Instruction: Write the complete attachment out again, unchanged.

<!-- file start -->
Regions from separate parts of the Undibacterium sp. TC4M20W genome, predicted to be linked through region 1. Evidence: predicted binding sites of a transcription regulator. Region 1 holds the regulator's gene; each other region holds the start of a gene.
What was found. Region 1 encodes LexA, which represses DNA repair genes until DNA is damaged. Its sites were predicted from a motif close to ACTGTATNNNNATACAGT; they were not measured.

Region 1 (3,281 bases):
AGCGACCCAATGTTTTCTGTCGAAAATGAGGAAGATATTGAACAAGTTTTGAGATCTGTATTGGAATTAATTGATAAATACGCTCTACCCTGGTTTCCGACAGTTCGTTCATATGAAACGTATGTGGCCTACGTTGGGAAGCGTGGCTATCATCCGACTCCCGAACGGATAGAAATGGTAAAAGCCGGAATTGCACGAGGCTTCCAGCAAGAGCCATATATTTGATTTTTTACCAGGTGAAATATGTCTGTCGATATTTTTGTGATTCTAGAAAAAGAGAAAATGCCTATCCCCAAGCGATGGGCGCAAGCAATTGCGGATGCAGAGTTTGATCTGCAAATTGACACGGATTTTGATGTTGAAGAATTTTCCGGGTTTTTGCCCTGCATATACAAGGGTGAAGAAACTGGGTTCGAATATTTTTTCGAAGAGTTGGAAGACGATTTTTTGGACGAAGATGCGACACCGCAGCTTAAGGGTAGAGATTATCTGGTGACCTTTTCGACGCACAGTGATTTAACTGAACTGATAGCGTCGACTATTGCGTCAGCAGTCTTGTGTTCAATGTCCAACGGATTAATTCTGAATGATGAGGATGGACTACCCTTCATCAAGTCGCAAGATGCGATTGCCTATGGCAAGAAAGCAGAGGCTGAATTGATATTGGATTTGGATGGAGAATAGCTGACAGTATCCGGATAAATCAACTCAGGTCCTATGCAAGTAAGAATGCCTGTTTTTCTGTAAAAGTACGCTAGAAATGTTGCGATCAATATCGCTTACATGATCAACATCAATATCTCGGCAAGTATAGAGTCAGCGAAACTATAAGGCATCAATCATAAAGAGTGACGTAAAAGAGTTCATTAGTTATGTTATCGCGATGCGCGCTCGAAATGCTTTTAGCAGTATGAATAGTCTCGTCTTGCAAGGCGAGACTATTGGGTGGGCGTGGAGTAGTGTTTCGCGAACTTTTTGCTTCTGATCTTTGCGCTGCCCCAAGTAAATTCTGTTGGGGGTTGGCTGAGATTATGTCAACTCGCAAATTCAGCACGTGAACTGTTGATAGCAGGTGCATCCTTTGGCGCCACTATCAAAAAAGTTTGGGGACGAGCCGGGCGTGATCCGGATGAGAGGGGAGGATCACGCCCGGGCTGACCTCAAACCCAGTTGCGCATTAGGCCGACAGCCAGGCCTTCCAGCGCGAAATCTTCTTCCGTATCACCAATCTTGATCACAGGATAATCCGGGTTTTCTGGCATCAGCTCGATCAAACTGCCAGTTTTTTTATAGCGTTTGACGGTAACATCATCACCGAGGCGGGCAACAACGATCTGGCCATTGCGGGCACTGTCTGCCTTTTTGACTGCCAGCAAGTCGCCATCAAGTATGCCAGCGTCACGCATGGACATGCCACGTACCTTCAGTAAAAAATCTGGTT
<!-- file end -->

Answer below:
Regions from separate parts of the Undibacterium sp. TC4M20W genome, predicted to be linked through region 1. Evidence: predicted binding sites of a transcription regulator. Region 1 holds the regulator's gene; each other region holds the start of a gene.
What was found. Region 1 encodes LexA, which represses DNA repair genes until DNA is damaged. Its sites were predicted from a motif close to ACTGTATNNNNATACAGT; they were not measured.

Region 1 (3,281 bases):
AGCGACCCAATGTTTTCTGTCGAAAATGAGGAAGATATTGAACAAGTTTTGAGATCTGTATTGGAATTAATTGATAAATACGCTCTACCCTGGTTTCCGACAGTTCGTTCATATGAAACGTATGTGGCCTACGTTGGGAAGCGTGGCTATCATCCGACTCCCGAACGGATAGAAATGGTAAAAGCCGGAATTGCACGAGGCTTCCAGCAAGAGCCATATATTTGATTTTTTACCAGGTGAAATATGTCTGTCGATATTTTTGTGATTCTAGAAAAAGAGAAAATGCCTATCCCCAAGCGATGGGCGCAAGCAATTGCGGATGCAGAGTTTGATCTGCAAATTGACACGGATTTTGATGTTGAAGAATTTTCCGGGTTTTTGCCCTGCATATACAAGGGTGAAGAAACTGGGTTCGAATATTTTTTCGAAGAGTTGGAAGACGATTTTTTGGACGAAGATGCGACACCGCAGCTTAAGGGTAGAGATTATCTGGTGACCTTTTCGACGCACAGTGATTTAACTGAACTGATAGCGTCGACTATTGCGTCAGCAGTCTTGTGTTCAATGTCCAACGGATTAATTCTGAATGATGAGGATGGACTACCCTTCATCAAGTCGCAAGATGCGATTGCCTATGGCAAGAAAGCAGAGGCTGAATTGATATTGGATTTGGATGGAGAATAGCTGACAGTATCCGGATAAATCAACTCAGGTCCTATGCAAGTAAGAATGCCTGTTTTTCTGTAAAAGTACGCTAGAAATGTTGCGATCAATATCGCTTACATGATCAACATCAATATCTCGGCAAGTATAGAGTCAGCGAAACTATAAGGCATCAATCATAAAGAGTGACGTAAAAGAGTTCATTAGTTATGTTATCGCGATGCGCGCTCGAAATGCTTTTAGCAGTATGAATAGTCTCGTCTTGCAAGGCGAGACTATTGGGTGGGCGTGGAGTAGTGTTTCGCGAACTTTTTGCTTCTGATCTTTGCGCTGCCCCAAGTAAATTCTGTTGGGGGTTGGCTGAGATTATGTCAACTCGCAAATTCAGCACGTGAACTGTTGATAGCAGGTGCATCCTTTGGCGCCACTATCAAAAAAGTTTGGGGACGAGCCGGGCGTGATCCGGATGAGAGGGGAGGATCACGCCCGGGCTGACCTCAAACCCAGTTGCGCATTAGGCCGACAGCCAGGCCTTCCAGCGCGAAATCTTCTTCCGTATCACCAATCTTGATCACAGGATAATCCGGGTTTTCTGGCATCAGCTCGATCAAACTGCCAGTTTTTTTATAGCGTTTGACGGTAACATCATCACCGAGGCGGGCAACAACGATCTGGCCATTGCGGGCACTGTCTGCCTTTTTGACTGCCAGCAAGTCGCCATCAAGTATGCCAGCGTCACGCATGGACATGCCACGTACCTTCAGTAAAAAATCTGGTT